A prepayment meter isn’t for everyone, but if you want to compare utilities it’s worth looking at prepayment versus credit meters. They both offer pros and cons and which one you opt for really depends on how you want to manage your energy, from a financial point of view.
To help you work out what’s best for you, we’ve worked out a quick rundown of what each meter can offer.
What is a prepayment meter?
A prepayment meter allows you to pay for your energy before you use it. You can usually do this using a card, key or vouchers. So, rather than paying a monthly or annual amount for your energy – after you’ve used it – you load the card or key with payment upfront, then use the energy until the meter needs topping up again.
Think of it like a pay-as-you-go mobile phone contract. The upside of a prepayment meter, is that it helps you keep a close eye on your energy, because you can only use what you’ve already paid for. This also means you can avoid any surprisingly big bills at the end of the month.
The downside, is that prepayment tariffs tend to be pricey. If you want to compare electricity prices or gas tariffs, you won’t have access to some of the best cheap energy deals or cheapest gas and electric suppliers – meaning you’ll probably pay more for your energy overall. The other important thing to consider with a prepayment meter, is that when the credit you’ve added to the meter runs out, so does your energy and you will be cut off.
You can still compare gas and electricity prices and switch suppliers if you have a prepayment meter, but you would have to move to another prepayment contract or have a new meter installed to access some of the cheapest gas and electric suppliers.
It’s also worth noting that prepayment meters are due to be phased out when smart meters are rolled out across the country. This is due to happen in 2020.
What is a credit meter?
A credit meter allows you to use the energy first, then pay for it later. You’ll normally pay for your energy monthly, quarterly or annually. The upside of a credit meter is there’s less risk of your energy being cut off (unless you get into serious debt, of course!). You can usually get better cheap energy deals than you can with a prepayment meter – you should compare utilities to see how much you might save.
The downside is, if you use a lot of energy through the winter, or over a month or two, you could be hit with a surprisingly big bill. However, not if you regularly compare gas and electricity prices to get a good deal.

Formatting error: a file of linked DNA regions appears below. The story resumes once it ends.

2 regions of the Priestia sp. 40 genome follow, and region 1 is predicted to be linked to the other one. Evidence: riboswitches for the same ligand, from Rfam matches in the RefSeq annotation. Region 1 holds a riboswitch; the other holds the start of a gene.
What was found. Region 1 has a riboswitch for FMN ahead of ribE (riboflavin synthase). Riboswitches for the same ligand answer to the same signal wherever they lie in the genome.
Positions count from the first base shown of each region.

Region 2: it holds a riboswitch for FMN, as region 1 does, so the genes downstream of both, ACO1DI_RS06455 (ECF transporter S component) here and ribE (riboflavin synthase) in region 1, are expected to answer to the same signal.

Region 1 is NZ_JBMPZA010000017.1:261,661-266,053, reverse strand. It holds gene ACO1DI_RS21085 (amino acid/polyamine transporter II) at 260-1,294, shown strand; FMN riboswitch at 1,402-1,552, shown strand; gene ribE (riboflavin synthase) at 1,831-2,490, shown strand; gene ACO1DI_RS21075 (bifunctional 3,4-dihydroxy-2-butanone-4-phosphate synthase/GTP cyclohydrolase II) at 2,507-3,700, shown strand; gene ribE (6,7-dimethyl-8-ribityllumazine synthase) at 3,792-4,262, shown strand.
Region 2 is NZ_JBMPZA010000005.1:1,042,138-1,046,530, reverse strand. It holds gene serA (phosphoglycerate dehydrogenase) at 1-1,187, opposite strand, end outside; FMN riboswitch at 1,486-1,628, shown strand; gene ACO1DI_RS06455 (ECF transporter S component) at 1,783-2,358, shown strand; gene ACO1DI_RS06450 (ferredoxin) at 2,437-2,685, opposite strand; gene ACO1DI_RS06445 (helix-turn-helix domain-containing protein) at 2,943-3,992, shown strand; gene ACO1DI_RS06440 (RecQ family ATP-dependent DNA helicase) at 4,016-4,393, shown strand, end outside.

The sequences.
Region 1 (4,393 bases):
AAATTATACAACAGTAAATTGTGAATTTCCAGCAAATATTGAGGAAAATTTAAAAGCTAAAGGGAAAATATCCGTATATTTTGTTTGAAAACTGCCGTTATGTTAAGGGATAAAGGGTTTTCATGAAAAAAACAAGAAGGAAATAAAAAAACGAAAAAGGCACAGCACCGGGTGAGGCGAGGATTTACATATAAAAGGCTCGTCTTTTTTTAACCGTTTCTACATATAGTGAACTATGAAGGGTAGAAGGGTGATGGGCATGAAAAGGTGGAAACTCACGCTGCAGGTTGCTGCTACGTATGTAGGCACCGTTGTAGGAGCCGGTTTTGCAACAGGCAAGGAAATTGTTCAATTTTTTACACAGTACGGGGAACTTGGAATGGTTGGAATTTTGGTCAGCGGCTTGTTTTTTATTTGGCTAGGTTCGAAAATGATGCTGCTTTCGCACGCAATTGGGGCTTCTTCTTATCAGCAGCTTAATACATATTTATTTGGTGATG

With a credit meter, you can also opt for an Economy 7 or Economy 10 meter which offers cheaper rates for either seven or 10 hours through the night. This allows you to run dishwashers and other appliances overnight at a much cheaper rate than normal. The downside is the day rate is relatively pricey.
It’s definitely worth having a think about which set up would work best for your lifestyle if you’re looking to compare electricity prices or gas deals and make a switch.
So how easy is it to change from prepayment to a credit meter?
If you do move into a property that has a prepayment meter, don’t worry, it can be replaced by a credit meter if you’d prefer.
Firstly, you need to make sure you don’t have any debt attached to your prepayment meter. Then, you need to compare utilities, switch to a credit meter supplier and get a credit meter installed.
Changing utility supplier takes around 17 days, but it may take longer to physically install a new meter. Installation can take a while and there may also be fees to pay to cover the cost of this.
It’s also worth bearing in mind that each of the big six energy companies has slightly different rules and schedules for the replacement of prepayment meters. It’s worth looking into specific companies to compare utilities and then make a switch.
But don’t let that put you off. Switching to a credit meter means you can access some of the cheapest gas and electric suppliers and cheap energy deals, so it may be worth the wait!